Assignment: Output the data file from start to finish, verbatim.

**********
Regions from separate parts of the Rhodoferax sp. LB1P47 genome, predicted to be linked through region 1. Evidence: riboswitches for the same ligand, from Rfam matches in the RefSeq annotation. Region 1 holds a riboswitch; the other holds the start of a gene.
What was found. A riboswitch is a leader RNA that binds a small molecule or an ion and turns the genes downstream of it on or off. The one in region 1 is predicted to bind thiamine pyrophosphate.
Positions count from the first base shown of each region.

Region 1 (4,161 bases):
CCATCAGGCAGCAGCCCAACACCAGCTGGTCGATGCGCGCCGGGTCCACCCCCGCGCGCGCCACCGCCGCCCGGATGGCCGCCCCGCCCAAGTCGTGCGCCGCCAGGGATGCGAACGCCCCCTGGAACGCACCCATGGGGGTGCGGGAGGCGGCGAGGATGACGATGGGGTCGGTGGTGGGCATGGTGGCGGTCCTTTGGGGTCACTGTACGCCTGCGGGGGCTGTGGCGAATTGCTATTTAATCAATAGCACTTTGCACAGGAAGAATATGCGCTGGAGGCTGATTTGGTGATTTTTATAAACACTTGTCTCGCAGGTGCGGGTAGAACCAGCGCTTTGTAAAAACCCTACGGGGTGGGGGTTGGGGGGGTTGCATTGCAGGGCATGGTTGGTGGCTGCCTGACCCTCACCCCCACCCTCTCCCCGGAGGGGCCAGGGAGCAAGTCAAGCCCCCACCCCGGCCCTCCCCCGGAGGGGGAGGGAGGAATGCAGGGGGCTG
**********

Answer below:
Regions from separate parts of the Rhodoferax sp. LB1P47 genome, predicted to be linked through region 1. Evidence: riboswitches for the same ligand, from Rfam matches in the RefSeq annotation. Region 1 holds a riboswitch; the other holds the start of a gene.
What was found. A riboswitch is a leader RNA that binds a small molecule or an ion and turns the genes downstream of it on or off. The one in region 1 is predicted to bind thiamine pyrophosphate.
Positions count from the first base shown of each region.

Region 1 (4,161 bases):
CCATCAGGCAGCAGCCCAACACCAGCTGGTCGATGCGCGCCGGGTCCACCCCCGCGCGCGCCACCGCCGCCCGGATGGCCGCCCCGCCCAAGTCGTGCGCCGCCAGGGATGCGAACGCCCCCTGGAACGCACCCATGGGGGTGCGGGAGGCGGCGAGGATGACGATGGGGTCGGTGGTGGGCATGGTGGCGGTCCTTTGGGGTCACTGTACGCCTGCGGGGGCTGTGGCGAATTGCTATTTAATCAATAGCACTTTGCACAGGAAGAATATGCGCTGGAGGCTGATTTGGTGATTTTTATAAACACTTGTCTCGCAGGTGCGGGTAGAACCAGCGCTTTGTAAAAACCCTACGGGGTGGGGGTTGGGGGGGTTGCATTGCAGGGCATGGTTGGTGGCTGCCTGACCCTCACCCCCACCCTCTCCCCGGAGGGGCCAGGGAGCAAGTCAAGCCCCCACCCCGGCCCTCCCCCGGAGGGGGAGGGAGGAATGCAGGGGGCTG